Nonprofit Aims to Create 'IT Futures' for Unemployed
The nonprofit program aims to give people who need a helping hand the right training, resources and opportunities for an on-the-job experience so they can find meaningful work in the IT industry.
To qualify for the IT-Ready Apprentice Program, candidates need to live in one of the five initial cities — Cincinnati, Houston, Kansas City, Minneapolis/St. Paul and San Antonio —and be a high school graduate or have a GED. Those who qualify undergo up to eight weeks of training to become specially certified by CompTIA, a nonprofit association serving the IT industry.
They're eligible afterward for an IT apprenticeship with an employer.
Any company in the targeted cities that offers technical help desk assistance to its customers or has an IT department that performs desktop support for employees is eligible for an IT-Ready apprentice.
Participating employers pay a flat rate, which varies according to city and region. The foundation then covers the costs of recruitment, training and payments to the apprentice.
"IT-Ready is an easy and cost-effective way for companies to give back," said Charles Eaton, the foundation’s executive director. "IT-Ready apprentices aren’t college interns. An apprentice is expected to help the host company meet its goals, while simultaneously building his or her technical and professional skills."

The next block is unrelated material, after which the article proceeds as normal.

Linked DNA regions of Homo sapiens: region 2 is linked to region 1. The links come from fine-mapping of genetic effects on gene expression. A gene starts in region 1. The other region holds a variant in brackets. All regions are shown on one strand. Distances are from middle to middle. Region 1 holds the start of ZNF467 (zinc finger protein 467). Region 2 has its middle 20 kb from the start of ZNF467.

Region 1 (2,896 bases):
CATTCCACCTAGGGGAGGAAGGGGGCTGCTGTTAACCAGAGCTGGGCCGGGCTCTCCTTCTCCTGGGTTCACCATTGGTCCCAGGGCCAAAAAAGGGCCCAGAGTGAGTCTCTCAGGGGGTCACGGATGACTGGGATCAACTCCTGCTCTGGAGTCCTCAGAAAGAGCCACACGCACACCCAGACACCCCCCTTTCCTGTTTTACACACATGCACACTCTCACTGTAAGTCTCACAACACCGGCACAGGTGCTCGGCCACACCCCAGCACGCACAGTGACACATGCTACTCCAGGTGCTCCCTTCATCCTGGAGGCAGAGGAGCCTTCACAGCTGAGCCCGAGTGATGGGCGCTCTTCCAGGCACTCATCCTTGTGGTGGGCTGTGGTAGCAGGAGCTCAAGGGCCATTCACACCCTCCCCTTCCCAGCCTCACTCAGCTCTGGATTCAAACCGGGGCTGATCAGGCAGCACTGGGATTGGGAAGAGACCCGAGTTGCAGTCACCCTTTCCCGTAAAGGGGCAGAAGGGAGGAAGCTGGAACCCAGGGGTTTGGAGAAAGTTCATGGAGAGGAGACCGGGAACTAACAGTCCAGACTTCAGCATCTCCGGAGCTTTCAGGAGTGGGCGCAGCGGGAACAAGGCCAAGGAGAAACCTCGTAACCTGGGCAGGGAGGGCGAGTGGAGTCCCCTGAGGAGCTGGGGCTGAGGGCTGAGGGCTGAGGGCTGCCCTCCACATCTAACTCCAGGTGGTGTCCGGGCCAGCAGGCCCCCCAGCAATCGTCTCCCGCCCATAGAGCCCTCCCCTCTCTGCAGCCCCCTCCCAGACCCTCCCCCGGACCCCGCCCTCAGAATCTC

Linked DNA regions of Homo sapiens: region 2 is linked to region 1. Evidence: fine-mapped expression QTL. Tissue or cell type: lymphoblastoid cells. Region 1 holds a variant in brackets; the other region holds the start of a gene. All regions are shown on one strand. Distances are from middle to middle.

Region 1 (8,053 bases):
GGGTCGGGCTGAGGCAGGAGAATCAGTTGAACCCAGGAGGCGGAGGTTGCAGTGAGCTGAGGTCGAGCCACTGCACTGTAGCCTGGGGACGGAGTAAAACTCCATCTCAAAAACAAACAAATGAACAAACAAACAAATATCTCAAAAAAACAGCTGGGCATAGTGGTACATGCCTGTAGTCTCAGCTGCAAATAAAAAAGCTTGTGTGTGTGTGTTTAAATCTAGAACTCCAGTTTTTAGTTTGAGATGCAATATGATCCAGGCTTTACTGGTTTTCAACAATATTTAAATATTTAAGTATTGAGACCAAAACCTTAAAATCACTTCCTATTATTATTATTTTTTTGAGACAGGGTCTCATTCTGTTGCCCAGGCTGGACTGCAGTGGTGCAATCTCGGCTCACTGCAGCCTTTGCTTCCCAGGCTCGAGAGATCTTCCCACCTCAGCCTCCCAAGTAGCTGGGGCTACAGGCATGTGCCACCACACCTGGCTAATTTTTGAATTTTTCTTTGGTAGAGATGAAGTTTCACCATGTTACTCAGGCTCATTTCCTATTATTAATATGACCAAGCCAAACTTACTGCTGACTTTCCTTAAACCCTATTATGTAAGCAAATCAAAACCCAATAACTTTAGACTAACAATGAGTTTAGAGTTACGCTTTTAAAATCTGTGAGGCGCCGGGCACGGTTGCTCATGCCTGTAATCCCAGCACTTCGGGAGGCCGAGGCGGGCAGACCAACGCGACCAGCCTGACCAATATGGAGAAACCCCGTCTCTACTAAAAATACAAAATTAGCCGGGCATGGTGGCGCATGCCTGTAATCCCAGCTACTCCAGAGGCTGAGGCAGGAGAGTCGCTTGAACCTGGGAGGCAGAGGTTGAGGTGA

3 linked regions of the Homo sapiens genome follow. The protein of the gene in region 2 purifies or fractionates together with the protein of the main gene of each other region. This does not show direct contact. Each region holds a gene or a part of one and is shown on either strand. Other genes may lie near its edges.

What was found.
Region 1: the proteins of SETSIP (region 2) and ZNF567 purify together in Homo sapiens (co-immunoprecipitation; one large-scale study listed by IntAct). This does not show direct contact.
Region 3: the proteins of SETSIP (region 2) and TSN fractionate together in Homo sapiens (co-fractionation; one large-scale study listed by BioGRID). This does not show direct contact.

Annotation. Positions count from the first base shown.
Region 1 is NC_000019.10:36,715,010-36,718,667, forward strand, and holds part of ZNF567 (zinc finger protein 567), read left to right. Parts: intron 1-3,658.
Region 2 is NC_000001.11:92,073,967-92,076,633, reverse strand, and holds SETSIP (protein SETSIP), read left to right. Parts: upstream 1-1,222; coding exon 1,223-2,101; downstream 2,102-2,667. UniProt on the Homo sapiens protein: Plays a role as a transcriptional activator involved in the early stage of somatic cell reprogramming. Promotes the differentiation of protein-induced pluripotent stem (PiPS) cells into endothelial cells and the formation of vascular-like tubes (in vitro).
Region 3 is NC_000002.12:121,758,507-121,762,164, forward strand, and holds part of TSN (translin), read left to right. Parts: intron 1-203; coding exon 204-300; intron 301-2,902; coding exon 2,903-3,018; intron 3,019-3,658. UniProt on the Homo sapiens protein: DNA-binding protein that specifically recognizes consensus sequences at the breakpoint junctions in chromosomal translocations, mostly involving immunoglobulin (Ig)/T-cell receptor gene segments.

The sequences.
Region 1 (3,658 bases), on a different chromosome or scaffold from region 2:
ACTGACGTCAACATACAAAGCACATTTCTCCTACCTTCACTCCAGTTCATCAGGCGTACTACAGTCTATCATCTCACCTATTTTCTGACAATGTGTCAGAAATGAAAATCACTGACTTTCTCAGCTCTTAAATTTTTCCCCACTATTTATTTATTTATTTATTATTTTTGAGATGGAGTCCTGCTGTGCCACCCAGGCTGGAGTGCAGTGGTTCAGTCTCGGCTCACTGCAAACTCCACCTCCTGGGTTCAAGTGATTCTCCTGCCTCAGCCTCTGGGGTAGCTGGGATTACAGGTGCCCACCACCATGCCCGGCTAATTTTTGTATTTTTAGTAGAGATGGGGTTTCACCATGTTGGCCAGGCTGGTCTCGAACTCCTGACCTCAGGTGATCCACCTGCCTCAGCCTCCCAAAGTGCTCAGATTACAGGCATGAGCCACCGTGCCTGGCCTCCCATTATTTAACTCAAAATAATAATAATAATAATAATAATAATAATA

The program plans a special focus on recruiting those individuals hardest hit by the lack of jobs, including military veterans and their spouses and minorities, Eaton said. The first locations for the apprenticeship program were chosen for several reasons, including IT job growth and worker need.
Once an apprenticeship ends, employers may offer full-time work, but there is no requirement to do so.
"Some companies will hire their apprentices full time, others won’t," Eaton said. "But just having CompTIA certifications plus on-the-job experience on their résumé is a huge step forward for that individual."
Those interested in becoming an apprentice should visit the Creating IT Futures website to apply.
Employers who would like an IT-Ready apprentice are encouraged to sign up for the program by the end of January.
The IT-Ready program was developed by the Creating IT Futures Foundation, which has been helping individuals in need and those underrepresented in the IT industry prepare for IT careers since 1998, when it was established by CompTIA.